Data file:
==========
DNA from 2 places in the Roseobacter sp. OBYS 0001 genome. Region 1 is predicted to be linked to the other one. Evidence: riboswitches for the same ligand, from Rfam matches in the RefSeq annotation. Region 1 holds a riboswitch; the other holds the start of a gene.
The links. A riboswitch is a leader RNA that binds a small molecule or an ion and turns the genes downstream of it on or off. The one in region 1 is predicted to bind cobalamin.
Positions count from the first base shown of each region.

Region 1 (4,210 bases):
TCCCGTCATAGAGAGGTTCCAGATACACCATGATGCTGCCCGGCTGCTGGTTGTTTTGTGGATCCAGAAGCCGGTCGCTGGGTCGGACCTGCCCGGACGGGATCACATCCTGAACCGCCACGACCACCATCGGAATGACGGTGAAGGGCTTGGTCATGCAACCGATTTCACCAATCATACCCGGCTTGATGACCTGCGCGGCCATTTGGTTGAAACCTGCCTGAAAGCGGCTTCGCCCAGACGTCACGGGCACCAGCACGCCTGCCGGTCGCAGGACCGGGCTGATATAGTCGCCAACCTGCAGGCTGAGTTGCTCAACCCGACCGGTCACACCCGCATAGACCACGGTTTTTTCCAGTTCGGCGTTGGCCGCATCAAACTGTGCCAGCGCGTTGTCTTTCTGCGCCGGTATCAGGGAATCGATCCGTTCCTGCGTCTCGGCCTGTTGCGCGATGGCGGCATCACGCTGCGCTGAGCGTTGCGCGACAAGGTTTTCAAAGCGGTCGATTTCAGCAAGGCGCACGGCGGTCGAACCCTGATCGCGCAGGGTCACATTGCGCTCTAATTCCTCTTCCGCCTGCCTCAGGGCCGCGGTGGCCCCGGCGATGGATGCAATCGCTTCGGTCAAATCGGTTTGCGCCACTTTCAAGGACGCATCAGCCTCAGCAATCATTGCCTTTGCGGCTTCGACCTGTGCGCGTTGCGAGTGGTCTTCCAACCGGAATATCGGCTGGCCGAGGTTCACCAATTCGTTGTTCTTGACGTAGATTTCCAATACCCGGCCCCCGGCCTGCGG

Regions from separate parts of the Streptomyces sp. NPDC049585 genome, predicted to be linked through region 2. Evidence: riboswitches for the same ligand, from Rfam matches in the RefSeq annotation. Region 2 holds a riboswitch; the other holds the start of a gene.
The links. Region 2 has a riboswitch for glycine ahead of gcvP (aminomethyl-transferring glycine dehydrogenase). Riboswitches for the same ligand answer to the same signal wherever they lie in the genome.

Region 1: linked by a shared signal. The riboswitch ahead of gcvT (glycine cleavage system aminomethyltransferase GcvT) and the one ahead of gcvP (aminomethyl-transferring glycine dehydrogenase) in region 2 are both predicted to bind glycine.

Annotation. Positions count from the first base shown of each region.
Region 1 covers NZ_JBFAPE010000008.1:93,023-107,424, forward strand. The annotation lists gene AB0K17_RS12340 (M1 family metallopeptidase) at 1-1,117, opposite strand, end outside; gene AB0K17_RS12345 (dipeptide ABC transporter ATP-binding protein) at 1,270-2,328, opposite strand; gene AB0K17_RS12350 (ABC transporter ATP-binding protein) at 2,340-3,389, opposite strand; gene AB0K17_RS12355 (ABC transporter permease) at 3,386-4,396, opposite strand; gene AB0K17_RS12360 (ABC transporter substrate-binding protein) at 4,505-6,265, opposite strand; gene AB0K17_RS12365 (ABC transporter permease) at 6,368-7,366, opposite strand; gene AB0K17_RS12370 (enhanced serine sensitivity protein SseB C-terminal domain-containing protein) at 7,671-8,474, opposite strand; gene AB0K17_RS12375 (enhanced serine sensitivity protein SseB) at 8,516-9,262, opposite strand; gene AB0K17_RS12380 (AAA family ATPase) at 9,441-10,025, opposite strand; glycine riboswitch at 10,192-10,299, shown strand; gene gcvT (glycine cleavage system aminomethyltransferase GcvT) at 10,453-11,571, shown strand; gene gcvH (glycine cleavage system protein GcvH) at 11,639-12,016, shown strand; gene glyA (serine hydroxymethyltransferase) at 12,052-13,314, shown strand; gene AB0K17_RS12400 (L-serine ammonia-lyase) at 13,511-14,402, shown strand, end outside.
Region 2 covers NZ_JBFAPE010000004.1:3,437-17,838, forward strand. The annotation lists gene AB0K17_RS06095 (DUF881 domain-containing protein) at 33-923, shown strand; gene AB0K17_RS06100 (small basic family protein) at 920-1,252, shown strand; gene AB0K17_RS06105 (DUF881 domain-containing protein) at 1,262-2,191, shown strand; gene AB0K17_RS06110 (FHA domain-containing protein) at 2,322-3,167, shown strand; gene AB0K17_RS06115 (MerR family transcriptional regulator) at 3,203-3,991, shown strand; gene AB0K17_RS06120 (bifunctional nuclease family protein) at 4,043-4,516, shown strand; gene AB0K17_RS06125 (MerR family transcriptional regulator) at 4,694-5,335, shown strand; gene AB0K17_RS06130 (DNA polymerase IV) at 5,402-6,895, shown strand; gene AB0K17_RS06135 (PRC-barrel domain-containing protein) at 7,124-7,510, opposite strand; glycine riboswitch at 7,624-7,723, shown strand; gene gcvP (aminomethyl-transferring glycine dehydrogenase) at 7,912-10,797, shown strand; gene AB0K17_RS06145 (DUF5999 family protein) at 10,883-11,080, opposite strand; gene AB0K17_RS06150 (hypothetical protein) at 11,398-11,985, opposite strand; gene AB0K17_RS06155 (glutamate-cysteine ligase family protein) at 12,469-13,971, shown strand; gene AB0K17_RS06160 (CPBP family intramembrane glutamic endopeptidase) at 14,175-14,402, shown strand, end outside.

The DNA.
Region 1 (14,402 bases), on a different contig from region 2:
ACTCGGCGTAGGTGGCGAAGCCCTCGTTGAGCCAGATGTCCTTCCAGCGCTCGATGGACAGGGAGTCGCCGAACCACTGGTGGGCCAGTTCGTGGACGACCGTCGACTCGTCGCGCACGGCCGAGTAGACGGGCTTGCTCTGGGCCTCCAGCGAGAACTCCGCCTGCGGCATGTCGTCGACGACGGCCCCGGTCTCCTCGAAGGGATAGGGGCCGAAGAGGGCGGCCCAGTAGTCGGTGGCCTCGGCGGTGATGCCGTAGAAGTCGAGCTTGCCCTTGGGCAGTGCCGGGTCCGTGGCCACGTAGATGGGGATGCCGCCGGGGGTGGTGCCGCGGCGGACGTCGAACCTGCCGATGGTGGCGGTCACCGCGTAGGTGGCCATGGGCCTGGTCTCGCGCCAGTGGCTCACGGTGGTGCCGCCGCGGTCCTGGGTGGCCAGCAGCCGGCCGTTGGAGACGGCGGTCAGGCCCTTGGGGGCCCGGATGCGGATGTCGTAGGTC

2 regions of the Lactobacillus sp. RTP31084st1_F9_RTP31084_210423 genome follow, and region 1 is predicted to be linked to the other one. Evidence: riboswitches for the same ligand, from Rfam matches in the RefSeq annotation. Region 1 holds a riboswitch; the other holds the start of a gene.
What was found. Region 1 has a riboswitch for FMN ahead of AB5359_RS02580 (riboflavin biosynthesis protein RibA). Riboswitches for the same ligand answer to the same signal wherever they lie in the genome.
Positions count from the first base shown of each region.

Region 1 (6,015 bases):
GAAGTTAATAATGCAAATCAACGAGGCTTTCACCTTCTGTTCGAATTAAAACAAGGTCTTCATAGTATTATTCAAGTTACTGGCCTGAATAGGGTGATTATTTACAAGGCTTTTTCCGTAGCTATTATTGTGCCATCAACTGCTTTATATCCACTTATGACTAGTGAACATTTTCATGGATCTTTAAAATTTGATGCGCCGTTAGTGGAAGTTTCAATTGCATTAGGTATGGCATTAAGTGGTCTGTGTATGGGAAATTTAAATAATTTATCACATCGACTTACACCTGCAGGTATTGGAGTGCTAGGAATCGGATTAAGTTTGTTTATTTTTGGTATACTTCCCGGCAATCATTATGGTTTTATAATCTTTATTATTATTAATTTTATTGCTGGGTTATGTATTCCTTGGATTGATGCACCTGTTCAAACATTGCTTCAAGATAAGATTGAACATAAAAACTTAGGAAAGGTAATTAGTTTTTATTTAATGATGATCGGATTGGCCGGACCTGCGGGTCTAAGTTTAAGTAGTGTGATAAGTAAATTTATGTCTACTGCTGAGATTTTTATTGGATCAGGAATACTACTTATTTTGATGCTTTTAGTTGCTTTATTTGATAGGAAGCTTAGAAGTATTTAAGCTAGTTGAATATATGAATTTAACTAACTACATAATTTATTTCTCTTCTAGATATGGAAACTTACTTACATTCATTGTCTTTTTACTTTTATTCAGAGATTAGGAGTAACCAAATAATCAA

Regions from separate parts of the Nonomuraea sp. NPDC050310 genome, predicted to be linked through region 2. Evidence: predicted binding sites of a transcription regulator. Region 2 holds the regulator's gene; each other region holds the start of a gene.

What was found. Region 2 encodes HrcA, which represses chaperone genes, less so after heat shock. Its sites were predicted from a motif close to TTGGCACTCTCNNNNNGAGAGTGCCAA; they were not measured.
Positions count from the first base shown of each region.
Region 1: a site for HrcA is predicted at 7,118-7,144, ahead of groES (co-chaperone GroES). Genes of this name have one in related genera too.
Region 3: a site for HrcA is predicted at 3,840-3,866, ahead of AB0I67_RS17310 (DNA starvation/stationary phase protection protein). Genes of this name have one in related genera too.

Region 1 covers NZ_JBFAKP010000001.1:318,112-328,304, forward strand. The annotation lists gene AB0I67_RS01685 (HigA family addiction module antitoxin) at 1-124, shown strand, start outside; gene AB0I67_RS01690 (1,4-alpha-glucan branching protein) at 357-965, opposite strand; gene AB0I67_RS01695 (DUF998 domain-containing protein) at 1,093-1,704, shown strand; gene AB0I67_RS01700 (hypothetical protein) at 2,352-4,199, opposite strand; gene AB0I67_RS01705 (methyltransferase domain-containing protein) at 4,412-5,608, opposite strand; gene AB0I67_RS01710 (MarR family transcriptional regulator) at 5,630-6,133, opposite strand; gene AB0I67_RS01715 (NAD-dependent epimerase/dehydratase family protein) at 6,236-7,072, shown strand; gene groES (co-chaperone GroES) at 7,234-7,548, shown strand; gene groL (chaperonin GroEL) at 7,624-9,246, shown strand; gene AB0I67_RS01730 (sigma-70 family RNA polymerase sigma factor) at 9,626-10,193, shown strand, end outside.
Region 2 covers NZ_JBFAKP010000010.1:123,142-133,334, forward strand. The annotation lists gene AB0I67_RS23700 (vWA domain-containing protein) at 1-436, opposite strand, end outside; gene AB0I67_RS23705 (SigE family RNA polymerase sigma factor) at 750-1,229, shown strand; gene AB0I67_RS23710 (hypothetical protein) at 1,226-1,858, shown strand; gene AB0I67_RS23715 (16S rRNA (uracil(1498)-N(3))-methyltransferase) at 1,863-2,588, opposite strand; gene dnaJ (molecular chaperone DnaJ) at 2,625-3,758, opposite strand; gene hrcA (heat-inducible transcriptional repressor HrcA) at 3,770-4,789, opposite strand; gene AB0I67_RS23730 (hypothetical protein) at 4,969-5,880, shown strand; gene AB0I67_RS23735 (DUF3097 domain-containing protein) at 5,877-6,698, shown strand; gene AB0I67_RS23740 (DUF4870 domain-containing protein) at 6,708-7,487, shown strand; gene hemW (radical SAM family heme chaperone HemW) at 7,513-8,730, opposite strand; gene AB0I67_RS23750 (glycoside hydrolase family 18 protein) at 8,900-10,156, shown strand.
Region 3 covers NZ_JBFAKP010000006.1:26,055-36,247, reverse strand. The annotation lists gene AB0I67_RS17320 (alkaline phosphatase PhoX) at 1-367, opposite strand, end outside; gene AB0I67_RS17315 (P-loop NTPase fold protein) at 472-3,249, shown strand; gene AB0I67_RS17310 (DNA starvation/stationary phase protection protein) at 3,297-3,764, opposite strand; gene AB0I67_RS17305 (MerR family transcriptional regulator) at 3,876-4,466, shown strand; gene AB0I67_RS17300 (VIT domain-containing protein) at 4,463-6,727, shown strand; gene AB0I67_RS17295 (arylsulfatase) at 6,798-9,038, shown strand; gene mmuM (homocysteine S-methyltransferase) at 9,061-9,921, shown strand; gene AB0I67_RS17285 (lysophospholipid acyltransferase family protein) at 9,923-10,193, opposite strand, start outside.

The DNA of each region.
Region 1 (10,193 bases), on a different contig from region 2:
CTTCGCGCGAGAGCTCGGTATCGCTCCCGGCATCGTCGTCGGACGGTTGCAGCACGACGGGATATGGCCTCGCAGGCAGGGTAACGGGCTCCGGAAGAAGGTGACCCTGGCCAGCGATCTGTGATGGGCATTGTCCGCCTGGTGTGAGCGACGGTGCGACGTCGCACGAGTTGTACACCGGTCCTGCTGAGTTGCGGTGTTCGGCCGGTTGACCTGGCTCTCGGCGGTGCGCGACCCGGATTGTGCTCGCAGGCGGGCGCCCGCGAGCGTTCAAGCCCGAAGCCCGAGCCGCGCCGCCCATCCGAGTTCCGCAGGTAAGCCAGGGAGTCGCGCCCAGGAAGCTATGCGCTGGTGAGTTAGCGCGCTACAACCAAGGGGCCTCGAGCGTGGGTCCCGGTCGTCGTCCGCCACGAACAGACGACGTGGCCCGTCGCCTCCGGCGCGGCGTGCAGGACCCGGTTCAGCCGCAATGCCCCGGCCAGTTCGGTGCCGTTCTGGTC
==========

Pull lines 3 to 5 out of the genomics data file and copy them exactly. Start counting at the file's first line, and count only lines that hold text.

Positions count from the first base shown of each region.

Region 1 (4,210 bases):
TCCCGTCATAGAGAGGTTCCAGATACACCATGATGCTGCCCGGCTGCTGGTTGTTTTGTGGATCCAGAAGCCGGTCGCTGGGTCGGACCTGCCCGGACGGGATCACATCCTGAACCGCCACGACCACCATCGGAATGACGGTGAAGGGCTTGGTCATGCAACCGATTTCACCAATCATACCCGGCTTGATGACCTGCGCGGCCATTTGGTTGAAACCTGCCTGAAAGCGGCTTCGCCCAGACGTCACGGGCACCAGCACGCCTGCCGGTCGCAGGACCGGGCTGATATAGTCGCCAACCTGCAGGCTGAGTTGCTCAACCCGACCGGTCACACCCGCATAGACCACGGTTTTTTCCAGTTCGGCGTTGGCCGCATCAAACTGTGCCAGCGCGTTGTCTTTCTGCGCCGGTATCAGGGAATCGATCCGTTCCTGCGTCTCGGCCTGTTGCGCGATGGCGGCATCACGCTGCGCTGAGCGTTGCGCGACAAGGTTTTCAAAGCGGTCGATTTCAGCAAGGCGCACGGCGGTCGAACCCTGATCGCGCAGGGTCACATTGCGCTCTAATTCCTCTTCCGCCTGCCTCAGGGCCGCGGTGGCCCCGGCGATGGATGCAATCGCTTCGGTCAAATCGGTTTGCGCCACTTTCAAGGACGCATCAGCCTCAGCAATCATTGCCTTTGCGGCTTCGACCTGTGCGCGTTGCGAGTGGTCTTCCAACCGGAATATCGGCTGGCCGAGGTTCACCAATTCGTTGTTCTTGACGTAGATTTCCAATACCCGGCCCCCGGCCTGCGG